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Computational and Mathematical Methods in Medicine
Volume 2018, Article ID 1672176, 8 pages
Research Article

Evaluation of Treatment Effect with Paired Failure Times in a Single-Arm Phase II Trial in Oncology

1Biostatistics and Epidemiology Unit, Gustave Roussy, Université Paris-Saclay, 94805 Villejuif, France
2CESP INSERM U1018, Paris-Sud University, 94805 Villejuif, France
3Gastrointestinal Oncology Unit, Gustave Roussy, Université Paris-Saclay, 94805 Villejuif, France
4Gastrointestinal Unit, University Hospital, Reims, France

Correspondence should be addressed to Stefan Michiels; rf.yssuorevatsug@sleihcim.nafets

Received 2 May 2017; Accepted 28 November 2017; Published 11 January 2018

Academic Editor: Lev Klebanov

Copyright © 2018 Matthieu Texier et al. This is an open access article distributed under the Creative Commons Attribution License, which permits unrestricted use, distribution, and reproduction in any medium, provided the original work is properly cited.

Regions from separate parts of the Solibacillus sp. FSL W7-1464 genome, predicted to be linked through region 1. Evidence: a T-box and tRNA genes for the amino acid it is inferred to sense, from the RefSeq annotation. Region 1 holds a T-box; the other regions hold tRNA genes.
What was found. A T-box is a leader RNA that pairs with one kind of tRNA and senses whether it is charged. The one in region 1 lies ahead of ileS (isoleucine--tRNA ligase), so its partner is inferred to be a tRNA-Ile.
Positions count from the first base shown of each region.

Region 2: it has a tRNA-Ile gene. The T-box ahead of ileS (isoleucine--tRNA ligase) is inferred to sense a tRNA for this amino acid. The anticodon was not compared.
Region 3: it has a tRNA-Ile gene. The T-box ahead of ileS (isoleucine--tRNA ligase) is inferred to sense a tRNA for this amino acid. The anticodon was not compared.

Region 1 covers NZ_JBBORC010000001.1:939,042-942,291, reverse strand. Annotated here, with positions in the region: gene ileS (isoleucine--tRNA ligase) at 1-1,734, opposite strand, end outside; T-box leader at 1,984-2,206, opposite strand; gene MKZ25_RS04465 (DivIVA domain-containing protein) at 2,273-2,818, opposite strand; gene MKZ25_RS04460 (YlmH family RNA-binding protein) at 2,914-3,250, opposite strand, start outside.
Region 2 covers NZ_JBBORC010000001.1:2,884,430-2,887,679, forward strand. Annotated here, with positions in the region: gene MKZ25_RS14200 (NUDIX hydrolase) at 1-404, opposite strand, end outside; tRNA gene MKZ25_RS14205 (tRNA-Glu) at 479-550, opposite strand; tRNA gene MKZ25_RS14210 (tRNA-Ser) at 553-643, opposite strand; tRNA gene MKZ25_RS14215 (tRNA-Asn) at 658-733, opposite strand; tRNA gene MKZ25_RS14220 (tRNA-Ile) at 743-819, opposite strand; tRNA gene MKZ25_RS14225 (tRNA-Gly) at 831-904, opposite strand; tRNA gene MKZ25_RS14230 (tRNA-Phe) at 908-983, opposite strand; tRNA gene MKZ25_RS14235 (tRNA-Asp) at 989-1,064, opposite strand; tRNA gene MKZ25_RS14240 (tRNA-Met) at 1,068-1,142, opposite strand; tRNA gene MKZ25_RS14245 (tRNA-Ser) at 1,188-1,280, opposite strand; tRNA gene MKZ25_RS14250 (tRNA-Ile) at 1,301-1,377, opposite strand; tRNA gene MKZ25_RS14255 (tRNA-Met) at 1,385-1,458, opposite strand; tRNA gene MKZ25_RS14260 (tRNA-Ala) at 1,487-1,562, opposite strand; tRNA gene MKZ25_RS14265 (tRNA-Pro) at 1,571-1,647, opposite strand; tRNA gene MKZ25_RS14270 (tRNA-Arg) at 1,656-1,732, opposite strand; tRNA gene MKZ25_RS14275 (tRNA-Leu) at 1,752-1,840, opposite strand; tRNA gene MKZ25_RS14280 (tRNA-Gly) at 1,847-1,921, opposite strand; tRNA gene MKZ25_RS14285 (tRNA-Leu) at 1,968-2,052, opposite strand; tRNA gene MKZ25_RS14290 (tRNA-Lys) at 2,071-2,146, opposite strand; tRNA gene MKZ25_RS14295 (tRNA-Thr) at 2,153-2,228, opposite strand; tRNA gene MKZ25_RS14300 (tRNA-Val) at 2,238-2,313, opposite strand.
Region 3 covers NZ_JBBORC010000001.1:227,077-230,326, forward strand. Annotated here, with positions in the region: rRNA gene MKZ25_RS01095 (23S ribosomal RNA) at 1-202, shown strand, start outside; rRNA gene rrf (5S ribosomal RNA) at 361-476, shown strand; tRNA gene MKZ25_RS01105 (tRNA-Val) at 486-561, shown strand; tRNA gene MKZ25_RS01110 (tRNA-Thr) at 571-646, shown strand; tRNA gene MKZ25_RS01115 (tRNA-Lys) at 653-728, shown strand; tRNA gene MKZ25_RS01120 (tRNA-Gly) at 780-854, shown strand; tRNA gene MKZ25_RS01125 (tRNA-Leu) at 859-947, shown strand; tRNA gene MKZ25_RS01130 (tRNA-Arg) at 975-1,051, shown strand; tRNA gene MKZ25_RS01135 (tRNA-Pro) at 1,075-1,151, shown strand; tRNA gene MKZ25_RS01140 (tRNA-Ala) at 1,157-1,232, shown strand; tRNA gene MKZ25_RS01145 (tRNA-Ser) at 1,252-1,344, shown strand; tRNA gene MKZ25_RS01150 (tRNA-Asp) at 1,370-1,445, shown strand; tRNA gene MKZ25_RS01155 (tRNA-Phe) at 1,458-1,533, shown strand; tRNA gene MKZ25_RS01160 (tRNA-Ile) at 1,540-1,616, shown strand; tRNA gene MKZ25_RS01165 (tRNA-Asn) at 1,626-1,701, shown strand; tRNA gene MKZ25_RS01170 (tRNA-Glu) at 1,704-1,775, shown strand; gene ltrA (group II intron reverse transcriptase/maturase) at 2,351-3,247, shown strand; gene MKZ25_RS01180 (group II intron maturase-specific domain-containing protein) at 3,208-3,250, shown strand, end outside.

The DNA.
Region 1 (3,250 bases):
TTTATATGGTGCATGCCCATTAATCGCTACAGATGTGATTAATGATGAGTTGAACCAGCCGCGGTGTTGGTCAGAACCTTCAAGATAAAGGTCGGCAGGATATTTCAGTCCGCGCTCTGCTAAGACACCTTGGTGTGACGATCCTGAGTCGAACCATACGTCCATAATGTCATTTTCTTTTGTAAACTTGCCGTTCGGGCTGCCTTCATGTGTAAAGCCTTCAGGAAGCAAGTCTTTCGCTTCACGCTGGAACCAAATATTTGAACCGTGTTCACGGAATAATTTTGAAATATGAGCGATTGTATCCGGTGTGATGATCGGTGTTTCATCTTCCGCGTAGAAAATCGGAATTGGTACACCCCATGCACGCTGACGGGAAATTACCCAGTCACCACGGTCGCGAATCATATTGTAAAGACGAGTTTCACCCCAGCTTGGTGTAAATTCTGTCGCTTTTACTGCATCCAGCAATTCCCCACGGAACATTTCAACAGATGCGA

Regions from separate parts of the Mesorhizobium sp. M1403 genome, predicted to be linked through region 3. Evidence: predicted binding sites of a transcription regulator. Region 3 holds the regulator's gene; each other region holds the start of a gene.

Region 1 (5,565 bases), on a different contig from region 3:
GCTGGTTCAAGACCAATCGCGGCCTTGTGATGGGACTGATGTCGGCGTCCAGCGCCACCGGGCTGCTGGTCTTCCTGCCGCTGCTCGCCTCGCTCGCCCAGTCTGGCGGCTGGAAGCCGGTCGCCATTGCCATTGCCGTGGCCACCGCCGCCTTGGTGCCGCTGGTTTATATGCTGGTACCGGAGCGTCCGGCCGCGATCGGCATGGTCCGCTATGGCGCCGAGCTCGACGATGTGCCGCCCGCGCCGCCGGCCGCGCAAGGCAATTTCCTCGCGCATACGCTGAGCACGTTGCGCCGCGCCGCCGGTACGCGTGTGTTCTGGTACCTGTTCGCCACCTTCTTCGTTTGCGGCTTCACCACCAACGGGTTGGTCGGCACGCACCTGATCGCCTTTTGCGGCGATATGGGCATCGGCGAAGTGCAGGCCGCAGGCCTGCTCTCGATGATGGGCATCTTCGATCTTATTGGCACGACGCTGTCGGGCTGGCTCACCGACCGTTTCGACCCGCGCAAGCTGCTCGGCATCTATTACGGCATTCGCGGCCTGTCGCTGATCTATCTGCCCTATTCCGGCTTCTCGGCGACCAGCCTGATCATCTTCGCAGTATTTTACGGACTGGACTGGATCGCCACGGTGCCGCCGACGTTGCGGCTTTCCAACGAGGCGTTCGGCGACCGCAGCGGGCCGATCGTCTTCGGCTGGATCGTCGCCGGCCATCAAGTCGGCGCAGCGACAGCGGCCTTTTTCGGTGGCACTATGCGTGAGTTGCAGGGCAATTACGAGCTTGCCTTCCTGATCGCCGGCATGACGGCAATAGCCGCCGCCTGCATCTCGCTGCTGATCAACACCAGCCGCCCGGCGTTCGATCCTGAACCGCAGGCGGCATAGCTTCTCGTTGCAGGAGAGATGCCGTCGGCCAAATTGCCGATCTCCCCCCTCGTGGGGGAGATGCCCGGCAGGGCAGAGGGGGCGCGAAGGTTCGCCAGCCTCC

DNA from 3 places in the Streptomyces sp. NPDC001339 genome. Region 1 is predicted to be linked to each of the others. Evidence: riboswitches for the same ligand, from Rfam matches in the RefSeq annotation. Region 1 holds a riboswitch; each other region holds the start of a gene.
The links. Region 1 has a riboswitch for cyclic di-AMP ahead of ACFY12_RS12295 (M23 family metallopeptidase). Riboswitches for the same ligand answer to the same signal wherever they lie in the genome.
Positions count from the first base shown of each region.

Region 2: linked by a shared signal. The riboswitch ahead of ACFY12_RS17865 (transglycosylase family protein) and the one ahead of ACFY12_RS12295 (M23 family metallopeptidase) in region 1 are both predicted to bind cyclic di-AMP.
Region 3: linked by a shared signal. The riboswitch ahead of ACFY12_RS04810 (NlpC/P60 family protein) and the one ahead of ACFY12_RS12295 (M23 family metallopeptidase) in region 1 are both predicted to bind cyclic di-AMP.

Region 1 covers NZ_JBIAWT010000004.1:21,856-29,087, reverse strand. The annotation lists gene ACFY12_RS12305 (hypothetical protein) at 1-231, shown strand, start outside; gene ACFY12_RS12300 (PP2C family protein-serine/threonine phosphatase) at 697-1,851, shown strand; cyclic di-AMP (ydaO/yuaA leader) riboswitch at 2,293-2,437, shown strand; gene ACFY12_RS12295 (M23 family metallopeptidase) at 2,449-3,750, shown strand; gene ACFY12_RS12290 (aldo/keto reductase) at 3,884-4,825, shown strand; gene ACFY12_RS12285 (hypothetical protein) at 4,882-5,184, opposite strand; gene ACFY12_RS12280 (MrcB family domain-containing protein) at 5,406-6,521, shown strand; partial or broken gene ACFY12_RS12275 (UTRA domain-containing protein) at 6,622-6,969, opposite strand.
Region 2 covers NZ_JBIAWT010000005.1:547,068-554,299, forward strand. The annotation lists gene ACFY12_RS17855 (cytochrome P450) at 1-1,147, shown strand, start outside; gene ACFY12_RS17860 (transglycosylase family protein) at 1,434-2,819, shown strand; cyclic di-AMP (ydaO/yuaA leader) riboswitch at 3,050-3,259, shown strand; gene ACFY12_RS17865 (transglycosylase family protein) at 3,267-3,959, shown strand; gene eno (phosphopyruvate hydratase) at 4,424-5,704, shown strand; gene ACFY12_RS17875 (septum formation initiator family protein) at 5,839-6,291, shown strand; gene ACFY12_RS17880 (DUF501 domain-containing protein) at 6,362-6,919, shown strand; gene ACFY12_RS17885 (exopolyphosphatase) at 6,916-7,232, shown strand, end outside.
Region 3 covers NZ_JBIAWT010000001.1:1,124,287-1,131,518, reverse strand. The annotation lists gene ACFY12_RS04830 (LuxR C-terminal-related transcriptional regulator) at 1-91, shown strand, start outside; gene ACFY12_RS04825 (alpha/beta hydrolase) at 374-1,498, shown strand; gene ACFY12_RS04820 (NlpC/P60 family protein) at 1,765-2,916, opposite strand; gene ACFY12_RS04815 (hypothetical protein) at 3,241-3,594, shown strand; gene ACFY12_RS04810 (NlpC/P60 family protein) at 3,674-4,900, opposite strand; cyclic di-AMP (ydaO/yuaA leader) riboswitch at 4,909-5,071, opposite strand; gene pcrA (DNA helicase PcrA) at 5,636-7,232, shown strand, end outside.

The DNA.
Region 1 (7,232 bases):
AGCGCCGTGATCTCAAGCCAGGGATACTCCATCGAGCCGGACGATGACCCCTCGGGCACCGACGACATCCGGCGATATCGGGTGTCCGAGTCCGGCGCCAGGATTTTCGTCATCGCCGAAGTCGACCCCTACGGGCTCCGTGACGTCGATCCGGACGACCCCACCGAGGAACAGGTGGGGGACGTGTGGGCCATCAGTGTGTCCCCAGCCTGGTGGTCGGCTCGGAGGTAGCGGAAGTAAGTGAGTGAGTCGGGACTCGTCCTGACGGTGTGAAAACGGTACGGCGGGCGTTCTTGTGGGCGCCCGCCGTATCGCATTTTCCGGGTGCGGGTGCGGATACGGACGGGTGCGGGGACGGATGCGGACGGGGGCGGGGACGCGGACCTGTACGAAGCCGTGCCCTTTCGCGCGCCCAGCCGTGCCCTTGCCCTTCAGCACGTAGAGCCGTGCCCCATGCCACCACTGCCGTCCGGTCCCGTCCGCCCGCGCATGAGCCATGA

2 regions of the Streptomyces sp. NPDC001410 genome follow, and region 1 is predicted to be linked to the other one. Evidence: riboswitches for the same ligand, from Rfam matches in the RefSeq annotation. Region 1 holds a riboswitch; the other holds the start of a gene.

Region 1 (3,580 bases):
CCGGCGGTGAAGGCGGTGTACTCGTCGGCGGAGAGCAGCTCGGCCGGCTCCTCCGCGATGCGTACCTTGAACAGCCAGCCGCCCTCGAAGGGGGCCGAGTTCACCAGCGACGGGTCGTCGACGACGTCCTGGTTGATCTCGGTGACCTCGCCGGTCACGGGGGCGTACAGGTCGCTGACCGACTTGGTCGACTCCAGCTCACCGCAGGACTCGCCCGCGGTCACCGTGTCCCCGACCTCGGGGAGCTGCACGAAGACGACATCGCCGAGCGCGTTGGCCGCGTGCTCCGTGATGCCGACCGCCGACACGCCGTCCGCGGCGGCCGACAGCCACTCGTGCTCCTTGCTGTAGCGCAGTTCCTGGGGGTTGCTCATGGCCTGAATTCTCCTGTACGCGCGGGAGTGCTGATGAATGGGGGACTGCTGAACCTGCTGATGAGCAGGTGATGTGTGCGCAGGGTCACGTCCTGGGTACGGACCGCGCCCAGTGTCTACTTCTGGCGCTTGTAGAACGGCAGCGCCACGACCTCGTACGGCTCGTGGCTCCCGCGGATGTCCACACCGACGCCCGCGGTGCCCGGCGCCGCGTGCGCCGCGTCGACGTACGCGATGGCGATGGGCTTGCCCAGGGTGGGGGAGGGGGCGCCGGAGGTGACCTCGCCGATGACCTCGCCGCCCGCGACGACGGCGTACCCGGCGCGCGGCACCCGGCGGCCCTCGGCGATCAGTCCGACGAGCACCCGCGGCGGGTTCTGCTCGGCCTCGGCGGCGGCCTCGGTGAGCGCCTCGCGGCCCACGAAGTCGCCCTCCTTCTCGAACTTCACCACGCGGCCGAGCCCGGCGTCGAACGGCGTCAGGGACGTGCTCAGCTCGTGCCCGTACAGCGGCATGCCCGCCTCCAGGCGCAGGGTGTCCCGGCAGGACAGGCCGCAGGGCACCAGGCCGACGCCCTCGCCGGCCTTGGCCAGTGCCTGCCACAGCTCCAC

In early phase clinical trials of cytotoxic drugs in oncology, the efficacy is typically evaluated based on the tumor shrinkage. However, this criterion is not always appropriate for more recent cytostatic agents, and alternative endpoints have been proposed. The growth modulation index (GMI), defined as the ratio between the times to progression in two successive treatment lines, has been proposed for a single-arm phase II trials. The treatment effect is evaluated by estimating the rate of patients having a GMI superior to a given threshold. To estimate this rate, we investigated a parametric method based on the distribution of the times to progression and a nonparametric one based on a midrank estimator. Through simulations, we studied their operating characteristics and the impact of different design parameters (censoring, dependence, and distribution) on them. In these simulations, the nonparametric estimator slightly underestimated the rate and had slightly overconservative confidence intervals in some cases. Conversely, the parametric estimator overestimated the rate and had anticonservative confidence intervals in some cases. The nonparametric method appeared to be more robust to censoring than the parametric one. In conclusion, we recommend the nonparametric method, but the parametric method can be used as a supplementary tool.